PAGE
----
• Ameera Khan

Keeping Kids Happy with the Change of Season

Updated: Jan 27

With the change of the weather, you might find a change in your child’s mood. These shorter days, and frigid temperatures are not conducive to outside play and a cooped up child can be an unhappy child. Oftentimes, parents struggle to keep their children entertained, engaged, and emotionally regulated when they are forced to spend most of the day inside. Putting your child in front of a TV might seem like a simple solution to this problem but, turning the TV off is a challenge that many parents do not want to take on. Instead, try some alternative activities that can entertain your child in a productive way so that you can predict your child’s moods much better than you can the erratic winter weather.

For an artsy child:

1.) Have your child paint their hand and stamp it on a paper to create a turkey. Then have them decorate each feather (finger) with a different pattern or design that represents their different moods. This gives your child the opportunity to think about their moods and discuss them with you as they come up in the activity.

2.) Changing Tree. Just as the seasons are changing, so are we. Have your child draw a tree with several leaves on it. They can draw leaves on the ground that have fallen off the tree as well. Once they are done creating their tree have them go back and write down things that have changed in their lives on the leaves that have fallen off. On the leaves on the tree have them write down things they would like to change. On the tree trunk have them write things that stay the same, and they would like to keep the same. This will give you an opportunity to open up a discussion with your child about things in their life that could be improved, or have improved, and to just discuss change in general.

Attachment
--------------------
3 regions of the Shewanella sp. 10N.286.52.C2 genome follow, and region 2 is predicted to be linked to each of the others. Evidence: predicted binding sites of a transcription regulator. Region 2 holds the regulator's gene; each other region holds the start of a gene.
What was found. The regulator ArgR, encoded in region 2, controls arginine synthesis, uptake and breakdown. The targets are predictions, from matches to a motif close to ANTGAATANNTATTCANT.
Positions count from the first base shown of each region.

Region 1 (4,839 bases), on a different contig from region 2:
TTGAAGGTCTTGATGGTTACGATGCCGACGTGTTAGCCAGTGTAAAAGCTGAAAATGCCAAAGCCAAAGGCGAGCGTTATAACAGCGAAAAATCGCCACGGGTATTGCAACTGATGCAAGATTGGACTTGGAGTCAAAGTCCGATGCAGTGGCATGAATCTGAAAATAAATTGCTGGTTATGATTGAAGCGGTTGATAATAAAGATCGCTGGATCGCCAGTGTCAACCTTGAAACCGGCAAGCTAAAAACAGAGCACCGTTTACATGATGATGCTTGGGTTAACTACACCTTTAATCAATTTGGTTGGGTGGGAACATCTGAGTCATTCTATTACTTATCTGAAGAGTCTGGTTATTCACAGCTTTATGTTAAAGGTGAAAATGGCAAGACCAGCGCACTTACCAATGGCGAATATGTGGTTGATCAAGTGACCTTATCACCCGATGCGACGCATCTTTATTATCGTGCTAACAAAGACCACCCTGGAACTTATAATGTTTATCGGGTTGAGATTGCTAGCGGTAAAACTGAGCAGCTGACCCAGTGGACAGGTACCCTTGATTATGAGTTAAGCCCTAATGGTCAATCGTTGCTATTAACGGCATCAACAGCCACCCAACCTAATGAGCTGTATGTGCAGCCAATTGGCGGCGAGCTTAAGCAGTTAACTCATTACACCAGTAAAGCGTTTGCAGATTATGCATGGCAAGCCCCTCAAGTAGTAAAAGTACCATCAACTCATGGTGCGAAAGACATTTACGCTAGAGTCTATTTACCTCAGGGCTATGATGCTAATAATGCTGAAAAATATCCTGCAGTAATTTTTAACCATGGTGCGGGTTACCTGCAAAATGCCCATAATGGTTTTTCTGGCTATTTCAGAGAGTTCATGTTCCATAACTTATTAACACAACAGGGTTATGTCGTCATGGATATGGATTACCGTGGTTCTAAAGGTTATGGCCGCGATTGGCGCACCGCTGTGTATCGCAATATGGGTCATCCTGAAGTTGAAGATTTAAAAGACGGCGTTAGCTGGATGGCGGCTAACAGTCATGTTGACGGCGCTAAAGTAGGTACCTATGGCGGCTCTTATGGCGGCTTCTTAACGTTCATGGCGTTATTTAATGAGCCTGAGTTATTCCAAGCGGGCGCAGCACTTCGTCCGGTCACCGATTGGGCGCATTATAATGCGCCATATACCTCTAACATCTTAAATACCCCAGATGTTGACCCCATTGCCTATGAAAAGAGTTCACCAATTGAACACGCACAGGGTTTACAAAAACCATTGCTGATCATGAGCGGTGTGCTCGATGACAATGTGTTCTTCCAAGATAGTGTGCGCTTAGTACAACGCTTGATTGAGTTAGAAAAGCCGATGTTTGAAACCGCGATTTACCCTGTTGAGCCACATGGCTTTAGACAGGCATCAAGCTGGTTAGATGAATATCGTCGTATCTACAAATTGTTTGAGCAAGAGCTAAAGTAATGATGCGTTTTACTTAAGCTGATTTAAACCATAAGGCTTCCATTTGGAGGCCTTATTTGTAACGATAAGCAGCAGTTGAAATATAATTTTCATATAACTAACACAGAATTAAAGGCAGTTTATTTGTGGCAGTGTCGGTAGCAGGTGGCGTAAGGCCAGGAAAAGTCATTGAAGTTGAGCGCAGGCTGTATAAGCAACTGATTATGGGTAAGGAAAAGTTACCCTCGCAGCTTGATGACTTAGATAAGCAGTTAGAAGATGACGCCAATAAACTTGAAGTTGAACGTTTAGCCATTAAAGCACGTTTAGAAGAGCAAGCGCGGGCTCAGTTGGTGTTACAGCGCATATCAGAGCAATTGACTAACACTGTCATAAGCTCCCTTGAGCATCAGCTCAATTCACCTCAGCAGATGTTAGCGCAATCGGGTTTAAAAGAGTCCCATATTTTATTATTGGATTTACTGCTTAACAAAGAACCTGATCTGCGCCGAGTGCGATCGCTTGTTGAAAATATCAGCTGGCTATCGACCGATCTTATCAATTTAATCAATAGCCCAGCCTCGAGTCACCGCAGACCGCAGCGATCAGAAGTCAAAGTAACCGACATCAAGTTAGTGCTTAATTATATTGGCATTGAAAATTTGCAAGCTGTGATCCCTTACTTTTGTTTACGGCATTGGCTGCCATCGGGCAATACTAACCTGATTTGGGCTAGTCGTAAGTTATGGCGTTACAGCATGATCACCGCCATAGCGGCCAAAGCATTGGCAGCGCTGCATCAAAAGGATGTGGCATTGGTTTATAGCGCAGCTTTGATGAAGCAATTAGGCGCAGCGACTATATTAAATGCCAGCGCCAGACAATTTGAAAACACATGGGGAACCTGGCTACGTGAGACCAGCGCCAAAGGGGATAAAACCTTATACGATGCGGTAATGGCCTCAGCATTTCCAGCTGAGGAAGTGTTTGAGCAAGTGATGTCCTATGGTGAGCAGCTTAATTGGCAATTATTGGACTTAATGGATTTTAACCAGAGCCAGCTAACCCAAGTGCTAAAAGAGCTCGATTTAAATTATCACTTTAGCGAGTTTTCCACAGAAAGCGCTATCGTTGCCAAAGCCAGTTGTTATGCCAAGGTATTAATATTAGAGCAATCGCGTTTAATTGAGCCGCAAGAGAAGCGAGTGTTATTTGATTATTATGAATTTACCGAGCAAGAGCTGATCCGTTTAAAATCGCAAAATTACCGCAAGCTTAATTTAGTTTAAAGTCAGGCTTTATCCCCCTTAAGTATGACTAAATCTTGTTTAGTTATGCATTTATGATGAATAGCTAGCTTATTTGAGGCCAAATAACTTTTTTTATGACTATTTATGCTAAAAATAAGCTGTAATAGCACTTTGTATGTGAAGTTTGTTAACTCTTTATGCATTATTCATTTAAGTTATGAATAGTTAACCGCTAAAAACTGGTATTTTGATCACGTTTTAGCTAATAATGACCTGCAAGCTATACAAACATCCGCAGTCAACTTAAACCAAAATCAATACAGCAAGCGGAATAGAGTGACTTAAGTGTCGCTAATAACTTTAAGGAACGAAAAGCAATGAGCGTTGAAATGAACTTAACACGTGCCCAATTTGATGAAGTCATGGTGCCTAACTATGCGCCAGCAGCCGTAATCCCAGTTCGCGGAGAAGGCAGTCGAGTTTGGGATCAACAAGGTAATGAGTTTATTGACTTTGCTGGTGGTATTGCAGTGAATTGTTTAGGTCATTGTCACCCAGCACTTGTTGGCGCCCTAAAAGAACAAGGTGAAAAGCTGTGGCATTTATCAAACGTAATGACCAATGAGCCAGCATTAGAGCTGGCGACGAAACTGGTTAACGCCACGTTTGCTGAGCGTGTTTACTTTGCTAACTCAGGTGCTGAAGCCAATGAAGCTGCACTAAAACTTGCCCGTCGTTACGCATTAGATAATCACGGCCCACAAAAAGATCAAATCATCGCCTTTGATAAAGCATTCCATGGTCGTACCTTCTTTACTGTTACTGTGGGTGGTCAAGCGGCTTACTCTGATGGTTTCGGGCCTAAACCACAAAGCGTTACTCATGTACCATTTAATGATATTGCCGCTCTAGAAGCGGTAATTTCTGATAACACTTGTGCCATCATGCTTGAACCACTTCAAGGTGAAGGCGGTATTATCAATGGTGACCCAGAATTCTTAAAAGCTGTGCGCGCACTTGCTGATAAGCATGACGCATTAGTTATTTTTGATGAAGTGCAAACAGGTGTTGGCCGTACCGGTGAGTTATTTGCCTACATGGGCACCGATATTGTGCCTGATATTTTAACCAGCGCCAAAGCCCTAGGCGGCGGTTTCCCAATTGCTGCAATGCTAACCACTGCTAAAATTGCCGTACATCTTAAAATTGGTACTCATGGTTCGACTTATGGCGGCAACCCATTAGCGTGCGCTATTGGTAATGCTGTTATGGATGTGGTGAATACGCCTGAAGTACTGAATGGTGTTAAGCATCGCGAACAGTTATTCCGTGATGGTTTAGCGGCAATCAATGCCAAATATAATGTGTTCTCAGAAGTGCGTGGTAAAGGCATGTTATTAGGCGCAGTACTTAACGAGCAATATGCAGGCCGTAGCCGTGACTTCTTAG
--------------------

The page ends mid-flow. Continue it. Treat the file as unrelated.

For an energetic child:

1.) Feelings dance. Play your child’s favorite songs of the week and have them dance different emotions. For example, you can say let’s dance like we are happy, and have a happy expression, then you could choose sad, and show them how it might look if you are sad. Take turns choosing emotions. This will give your child an opportunity to learn about different emotions and how they manifest in our expressions and how one might look when they are feeling certain ways.

2.) Turkey tag. Work together with your child to create a thanksgiving themed relay race. Between each stop have them say something they are thankful for as an opportunity to reflect. Ex: run from one spot to another then say something they’re thankful for, then, do 10 jumping jacks and say another thing etc. This gives your child the opportunity to get their energy out while also doing some reflection.

For a teenager:

1.) Thanksgiving Mantra. Have your teen tell you one attribute of theirs that they are thankful for. Ex: “strength.” Then have them paint that word on a canvas and talk about attributes of theirs that you admire. This will help your teen with confidence and self-esteem.

2.) Yoga. Have your teen put on some comfy clothes, and join them for some “living grateful” yoga. This will give you and your teen the opportunity to relax, get some exercise, and connect with your bodies.

Some local events to try this month:


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